Lin-Manuel Miranda explains the biggest difference for U.K. audiences watching Hamilton
It turns out British audiences giggle way more at sexual innuendo
When Lin-Manuel Miranda’s American history musical Hamilton arrived on Broadway in 2015, it quickly became theater’s biggest smash hit in years. Somehow, it’s gotten even bigger since then. Hamilton has now expanded overseas to London, where there’s an ongoing production at the Victoria Palace Theatre. It’s a little funny to imagine Hamilton playing in London, though, considering the play is steeped in the revolutionary fervor of the American War for Independence against the British.
But when Miranda appeared on The Late Show Tuesday night, he told Stephen Colbert that the biggest difference in how U.K. audiences received the play had more to do with sex than sovereignty.
“At first they were all like, ‘We don’t know American history, we don’t how it will play.’ I was like, ‘We don’t know American history! You’ll be fine!'” Miranda said. “But the biggest difference actually is weird and surprising: They’re super hung-up about sex, the audiences giggle at sex stuff. There’s a song called ‘Wait For It’ and there’s a line that has never gotten a reaction in the United States ever. It’s Burr talking about how he’s sleeping with a married woman. So the lyric is, ‘Theodosia writes me a letter every day, I’m keeping her bed warm while her husband away.'”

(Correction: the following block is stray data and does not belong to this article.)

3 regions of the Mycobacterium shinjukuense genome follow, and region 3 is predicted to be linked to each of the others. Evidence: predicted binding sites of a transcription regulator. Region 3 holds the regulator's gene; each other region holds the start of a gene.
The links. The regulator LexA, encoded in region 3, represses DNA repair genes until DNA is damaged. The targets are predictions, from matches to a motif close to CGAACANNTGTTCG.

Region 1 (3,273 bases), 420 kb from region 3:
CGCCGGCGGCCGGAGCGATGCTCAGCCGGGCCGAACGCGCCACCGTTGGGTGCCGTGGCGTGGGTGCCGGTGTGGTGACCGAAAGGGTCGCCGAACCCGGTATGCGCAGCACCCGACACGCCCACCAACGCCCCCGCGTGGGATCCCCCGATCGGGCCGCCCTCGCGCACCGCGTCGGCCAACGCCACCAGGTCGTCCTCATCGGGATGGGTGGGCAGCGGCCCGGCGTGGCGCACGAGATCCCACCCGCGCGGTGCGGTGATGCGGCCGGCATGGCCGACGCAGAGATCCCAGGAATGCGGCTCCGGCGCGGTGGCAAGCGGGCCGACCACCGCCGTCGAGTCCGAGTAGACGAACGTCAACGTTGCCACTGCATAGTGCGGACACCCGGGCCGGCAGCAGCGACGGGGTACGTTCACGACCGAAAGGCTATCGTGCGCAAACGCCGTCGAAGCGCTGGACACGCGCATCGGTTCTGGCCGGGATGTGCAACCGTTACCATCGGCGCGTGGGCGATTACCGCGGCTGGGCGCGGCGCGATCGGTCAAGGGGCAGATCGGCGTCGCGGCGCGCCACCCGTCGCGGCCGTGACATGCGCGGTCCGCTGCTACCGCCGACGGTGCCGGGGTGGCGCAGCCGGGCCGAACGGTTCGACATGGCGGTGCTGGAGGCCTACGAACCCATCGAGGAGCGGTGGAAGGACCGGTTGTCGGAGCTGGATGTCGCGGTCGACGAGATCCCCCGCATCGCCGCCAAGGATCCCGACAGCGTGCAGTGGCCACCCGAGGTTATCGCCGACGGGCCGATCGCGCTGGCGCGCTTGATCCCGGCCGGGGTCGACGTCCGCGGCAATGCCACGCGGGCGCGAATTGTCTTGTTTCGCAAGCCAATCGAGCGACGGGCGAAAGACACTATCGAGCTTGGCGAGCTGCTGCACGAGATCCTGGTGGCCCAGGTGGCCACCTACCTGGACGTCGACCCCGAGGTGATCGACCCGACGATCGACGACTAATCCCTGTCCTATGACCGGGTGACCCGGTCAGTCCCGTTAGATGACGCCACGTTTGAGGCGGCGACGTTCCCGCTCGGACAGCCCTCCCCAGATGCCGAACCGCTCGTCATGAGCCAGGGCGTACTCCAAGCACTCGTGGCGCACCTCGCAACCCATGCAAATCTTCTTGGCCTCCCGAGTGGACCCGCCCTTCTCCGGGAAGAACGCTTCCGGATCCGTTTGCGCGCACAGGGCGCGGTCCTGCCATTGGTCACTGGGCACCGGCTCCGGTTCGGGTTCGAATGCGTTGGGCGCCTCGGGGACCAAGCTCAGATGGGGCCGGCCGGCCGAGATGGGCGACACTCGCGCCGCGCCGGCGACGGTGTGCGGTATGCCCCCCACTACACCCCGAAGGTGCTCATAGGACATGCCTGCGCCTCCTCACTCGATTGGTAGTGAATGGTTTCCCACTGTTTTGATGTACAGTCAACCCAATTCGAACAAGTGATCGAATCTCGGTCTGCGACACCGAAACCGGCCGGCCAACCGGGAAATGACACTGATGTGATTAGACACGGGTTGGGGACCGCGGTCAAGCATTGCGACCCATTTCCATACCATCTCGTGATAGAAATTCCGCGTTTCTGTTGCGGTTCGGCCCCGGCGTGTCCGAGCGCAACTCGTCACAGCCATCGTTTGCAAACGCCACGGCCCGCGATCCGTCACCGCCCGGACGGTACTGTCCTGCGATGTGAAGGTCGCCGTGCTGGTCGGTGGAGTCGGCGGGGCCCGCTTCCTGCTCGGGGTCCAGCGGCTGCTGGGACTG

After reciting the lyric, Miranda pointed to the audience and said, “See, you’re dead inside! You did not laugh!” Not so in the U.K.: “When they sing that in London, it gets this huge reaction. It’s super Eric Idle wink-wink nudge-nudge. It’s really funny.”
As Colbert pointed out, Aaron Burr is not quite the villain of Hamilton so much as the romantic anti-hero. The play’s true villain is King George, who is played like a goofy, obsessed ex-boyfriend of America. Luckily, the British have a deep and rich tradition of mocking their royals.
“I was a little nervous because I sat next to Prince Harry and Meghan Markle. That’s his sixth great-grandpa!” Miranda said. “He’s a direct descendant, and we’re sitting in a theater named after his fourth great-grandma. But he married into the family, he married an American, and she’d seen the show before so it went really well. They dig it. Helen Mirren was actually one of the first people to see Hamilton, she saw a really early preview at the Public, and I said, ‘How do you think this is gonna play?’ She was like, ‘Aw, we love it when you take the p—.'”
According to both Colbert and Miranda himself, the playwright has a pretty terrible Mirren impression, but the point stands.
Watch the full interview above.